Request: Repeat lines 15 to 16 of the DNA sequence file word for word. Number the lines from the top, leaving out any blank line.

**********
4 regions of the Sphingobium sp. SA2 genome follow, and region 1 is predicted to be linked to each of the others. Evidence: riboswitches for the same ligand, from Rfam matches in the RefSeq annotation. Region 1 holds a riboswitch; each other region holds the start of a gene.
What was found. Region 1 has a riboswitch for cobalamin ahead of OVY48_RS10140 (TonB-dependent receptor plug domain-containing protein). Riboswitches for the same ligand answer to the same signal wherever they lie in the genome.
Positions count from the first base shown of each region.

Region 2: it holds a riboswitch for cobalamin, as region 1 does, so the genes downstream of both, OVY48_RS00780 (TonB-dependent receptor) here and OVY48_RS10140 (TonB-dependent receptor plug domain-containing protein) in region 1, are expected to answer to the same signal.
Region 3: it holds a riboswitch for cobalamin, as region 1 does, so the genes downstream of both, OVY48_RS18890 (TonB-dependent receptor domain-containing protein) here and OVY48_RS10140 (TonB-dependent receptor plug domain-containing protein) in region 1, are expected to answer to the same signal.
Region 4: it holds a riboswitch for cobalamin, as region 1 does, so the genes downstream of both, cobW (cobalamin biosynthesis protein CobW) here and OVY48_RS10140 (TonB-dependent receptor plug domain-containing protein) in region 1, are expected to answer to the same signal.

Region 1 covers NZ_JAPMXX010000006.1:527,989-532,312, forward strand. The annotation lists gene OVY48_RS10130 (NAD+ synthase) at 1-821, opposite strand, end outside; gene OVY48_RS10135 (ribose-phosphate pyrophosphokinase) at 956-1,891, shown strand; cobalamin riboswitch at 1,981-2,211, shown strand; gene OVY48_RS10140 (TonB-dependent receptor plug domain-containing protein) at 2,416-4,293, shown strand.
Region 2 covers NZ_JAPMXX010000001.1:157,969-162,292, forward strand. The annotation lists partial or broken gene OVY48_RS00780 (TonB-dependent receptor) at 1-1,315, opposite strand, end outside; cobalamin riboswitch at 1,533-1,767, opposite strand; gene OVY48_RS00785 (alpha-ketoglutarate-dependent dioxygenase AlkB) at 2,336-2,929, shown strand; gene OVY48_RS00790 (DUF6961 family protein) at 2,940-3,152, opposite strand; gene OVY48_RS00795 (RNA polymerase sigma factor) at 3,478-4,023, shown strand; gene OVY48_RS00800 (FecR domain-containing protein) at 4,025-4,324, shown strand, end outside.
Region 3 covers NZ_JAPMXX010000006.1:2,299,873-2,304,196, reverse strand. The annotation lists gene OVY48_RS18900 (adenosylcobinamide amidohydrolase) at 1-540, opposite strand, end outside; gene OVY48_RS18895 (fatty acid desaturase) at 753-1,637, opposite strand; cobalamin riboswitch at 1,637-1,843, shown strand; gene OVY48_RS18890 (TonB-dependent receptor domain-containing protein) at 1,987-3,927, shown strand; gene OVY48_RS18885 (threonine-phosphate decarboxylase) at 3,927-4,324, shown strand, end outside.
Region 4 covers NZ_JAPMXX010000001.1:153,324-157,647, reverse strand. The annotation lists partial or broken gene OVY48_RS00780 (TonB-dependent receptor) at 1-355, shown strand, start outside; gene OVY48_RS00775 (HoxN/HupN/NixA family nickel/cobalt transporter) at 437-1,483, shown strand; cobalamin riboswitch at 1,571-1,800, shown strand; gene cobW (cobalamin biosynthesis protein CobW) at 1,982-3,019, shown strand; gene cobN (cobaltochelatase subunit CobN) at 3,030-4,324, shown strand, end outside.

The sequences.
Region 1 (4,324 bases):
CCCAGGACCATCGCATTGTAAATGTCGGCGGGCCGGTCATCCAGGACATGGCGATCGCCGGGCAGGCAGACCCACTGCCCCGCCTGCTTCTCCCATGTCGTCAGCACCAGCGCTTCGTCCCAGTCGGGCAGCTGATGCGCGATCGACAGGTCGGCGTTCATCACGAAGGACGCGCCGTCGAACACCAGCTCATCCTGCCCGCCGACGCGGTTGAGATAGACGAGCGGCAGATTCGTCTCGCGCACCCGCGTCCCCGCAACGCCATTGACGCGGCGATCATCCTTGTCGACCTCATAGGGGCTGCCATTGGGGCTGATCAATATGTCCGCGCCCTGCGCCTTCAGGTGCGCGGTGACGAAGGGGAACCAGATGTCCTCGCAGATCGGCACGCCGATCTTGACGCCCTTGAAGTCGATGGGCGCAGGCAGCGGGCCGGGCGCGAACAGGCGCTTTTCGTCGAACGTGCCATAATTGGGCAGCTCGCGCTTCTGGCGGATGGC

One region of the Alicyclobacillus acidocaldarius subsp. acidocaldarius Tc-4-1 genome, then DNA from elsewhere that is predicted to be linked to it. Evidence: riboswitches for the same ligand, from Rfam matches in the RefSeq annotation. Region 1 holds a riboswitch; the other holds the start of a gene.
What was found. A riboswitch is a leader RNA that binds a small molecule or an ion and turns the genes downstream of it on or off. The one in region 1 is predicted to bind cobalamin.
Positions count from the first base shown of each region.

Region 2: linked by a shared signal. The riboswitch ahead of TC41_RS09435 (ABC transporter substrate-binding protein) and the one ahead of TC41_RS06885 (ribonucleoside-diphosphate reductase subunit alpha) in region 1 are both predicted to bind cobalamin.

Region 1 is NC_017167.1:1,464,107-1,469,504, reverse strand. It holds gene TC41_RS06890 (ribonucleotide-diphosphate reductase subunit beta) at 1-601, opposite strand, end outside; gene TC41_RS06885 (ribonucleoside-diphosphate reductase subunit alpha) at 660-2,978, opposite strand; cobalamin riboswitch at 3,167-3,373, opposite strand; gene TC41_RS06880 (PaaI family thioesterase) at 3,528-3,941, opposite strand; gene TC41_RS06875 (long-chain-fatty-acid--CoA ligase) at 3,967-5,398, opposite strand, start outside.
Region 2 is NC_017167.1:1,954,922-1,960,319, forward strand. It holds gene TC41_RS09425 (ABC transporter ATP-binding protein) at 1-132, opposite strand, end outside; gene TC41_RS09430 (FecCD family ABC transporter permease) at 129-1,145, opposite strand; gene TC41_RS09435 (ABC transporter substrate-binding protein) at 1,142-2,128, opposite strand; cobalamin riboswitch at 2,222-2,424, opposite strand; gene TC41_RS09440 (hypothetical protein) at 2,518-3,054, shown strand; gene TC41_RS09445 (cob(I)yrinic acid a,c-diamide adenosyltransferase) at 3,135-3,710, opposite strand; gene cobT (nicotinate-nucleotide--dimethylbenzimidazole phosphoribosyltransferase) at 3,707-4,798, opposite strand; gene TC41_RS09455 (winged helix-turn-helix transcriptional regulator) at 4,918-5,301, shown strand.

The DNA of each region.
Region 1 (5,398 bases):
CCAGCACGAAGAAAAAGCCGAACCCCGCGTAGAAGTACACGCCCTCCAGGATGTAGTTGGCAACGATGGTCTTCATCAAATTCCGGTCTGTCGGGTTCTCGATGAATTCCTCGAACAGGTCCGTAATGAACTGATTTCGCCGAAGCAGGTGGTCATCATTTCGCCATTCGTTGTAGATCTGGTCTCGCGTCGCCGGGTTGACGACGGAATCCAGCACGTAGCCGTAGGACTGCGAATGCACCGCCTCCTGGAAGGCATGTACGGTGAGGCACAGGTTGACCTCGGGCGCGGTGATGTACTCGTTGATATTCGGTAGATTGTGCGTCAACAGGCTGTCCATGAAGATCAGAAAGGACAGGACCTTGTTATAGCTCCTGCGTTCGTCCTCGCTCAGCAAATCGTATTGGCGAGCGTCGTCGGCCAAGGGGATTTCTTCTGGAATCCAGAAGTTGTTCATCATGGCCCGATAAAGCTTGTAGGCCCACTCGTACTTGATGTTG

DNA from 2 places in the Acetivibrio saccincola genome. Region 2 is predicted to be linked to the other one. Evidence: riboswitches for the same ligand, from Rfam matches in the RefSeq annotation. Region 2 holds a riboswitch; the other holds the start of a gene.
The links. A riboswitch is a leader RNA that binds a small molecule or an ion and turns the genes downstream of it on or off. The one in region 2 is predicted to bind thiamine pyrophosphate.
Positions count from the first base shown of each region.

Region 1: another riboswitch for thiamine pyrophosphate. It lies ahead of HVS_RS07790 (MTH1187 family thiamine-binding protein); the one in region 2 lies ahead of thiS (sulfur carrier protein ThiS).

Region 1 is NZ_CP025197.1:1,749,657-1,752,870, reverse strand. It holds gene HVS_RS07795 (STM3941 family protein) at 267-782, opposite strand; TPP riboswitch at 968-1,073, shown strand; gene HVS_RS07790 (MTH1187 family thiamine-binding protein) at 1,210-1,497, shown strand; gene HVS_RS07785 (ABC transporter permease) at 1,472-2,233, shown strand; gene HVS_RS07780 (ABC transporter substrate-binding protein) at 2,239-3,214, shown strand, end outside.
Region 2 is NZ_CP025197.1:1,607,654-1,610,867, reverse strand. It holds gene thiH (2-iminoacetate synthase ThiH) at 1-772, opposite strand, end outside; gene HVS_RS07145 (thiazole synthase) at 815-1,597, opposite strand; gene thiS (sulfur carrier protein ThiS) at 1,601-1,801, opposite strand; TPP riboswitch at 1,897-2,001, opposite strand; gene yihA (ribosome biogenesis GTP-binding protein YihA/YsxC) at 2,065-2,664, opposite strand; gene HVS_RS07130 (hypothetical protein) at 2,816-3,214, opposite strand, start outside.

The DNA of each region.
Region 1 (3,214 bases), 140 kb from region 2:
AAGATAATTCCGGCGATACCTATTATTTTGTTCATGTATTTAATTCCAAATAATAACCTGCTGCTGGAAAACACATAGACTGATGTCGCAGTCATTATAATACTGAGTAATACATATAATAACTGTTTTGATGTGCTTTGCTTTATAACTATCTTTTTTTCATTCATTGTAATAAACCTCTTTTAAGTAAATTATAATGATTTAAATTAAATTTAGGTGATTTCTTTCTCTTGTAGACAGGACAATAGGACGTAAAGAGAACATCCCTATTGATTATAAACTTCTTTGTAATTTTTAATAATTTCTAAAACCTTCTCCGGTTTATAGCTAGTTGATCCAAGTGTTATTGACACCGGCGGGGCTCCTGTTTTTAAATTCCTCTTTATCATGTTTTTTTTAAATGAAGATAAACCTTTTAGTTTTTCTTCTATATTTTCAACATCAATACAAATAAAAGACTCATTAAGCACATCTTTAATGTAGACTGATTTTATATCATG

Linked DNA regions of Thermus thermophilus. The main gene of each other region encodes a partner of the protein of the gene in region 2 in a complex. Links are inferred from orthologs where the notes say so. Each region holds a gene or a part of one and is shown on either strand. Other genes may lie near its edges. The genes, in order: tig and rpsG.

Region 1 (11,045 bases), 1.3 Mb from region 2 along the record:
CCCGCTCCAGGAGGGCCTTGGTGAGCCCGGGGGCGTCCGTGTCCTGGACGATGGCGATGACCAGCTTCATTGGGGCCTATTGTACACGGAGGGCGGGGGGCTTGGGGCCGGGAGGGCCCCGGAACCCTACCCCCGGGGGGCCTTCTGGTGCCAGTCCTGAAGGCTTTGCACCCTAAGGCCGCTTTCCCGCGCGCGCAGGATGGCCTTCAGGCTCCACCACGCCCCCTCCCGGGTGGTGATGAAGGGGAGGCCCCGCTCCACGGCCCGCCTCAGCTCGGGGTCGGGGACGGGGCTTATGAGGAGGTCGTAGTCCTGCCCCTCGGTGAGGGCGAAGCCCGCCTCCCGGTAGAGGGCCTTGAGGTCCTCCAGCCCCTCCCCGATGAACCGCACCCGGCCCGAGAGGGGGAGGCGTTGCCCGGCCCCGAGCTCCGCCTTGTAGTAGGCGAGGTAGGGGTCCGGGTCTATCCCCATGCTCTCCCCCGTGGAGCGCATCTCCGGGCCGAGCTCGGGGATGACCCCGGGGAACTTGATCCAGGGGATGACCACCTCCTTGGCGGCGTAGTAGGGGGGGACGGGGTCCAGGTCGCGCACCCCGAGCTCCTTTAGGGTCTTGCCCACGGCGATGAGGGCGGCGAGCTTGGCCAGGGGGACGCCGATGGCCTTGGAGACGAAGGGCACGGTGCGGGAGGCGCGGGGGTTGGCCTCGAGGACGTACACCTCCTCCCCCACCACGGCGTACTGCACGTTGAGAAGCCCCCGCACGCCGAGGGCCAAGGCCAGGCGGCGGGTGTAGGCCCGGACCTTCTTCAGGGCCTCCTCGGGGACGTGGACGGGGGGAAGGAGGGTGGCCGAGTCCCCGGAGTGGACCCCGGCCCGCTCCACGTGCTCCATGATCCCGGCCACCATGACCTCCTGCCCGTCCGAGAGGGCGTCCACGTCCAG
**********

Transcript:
What was found. A riboswitch is a leader RNA that binds a small molecule or an ion and turns the genes downstream of it on or off. The one in region 1 is predicted to bind cobalamin.
Positions count from the first base shown of each region.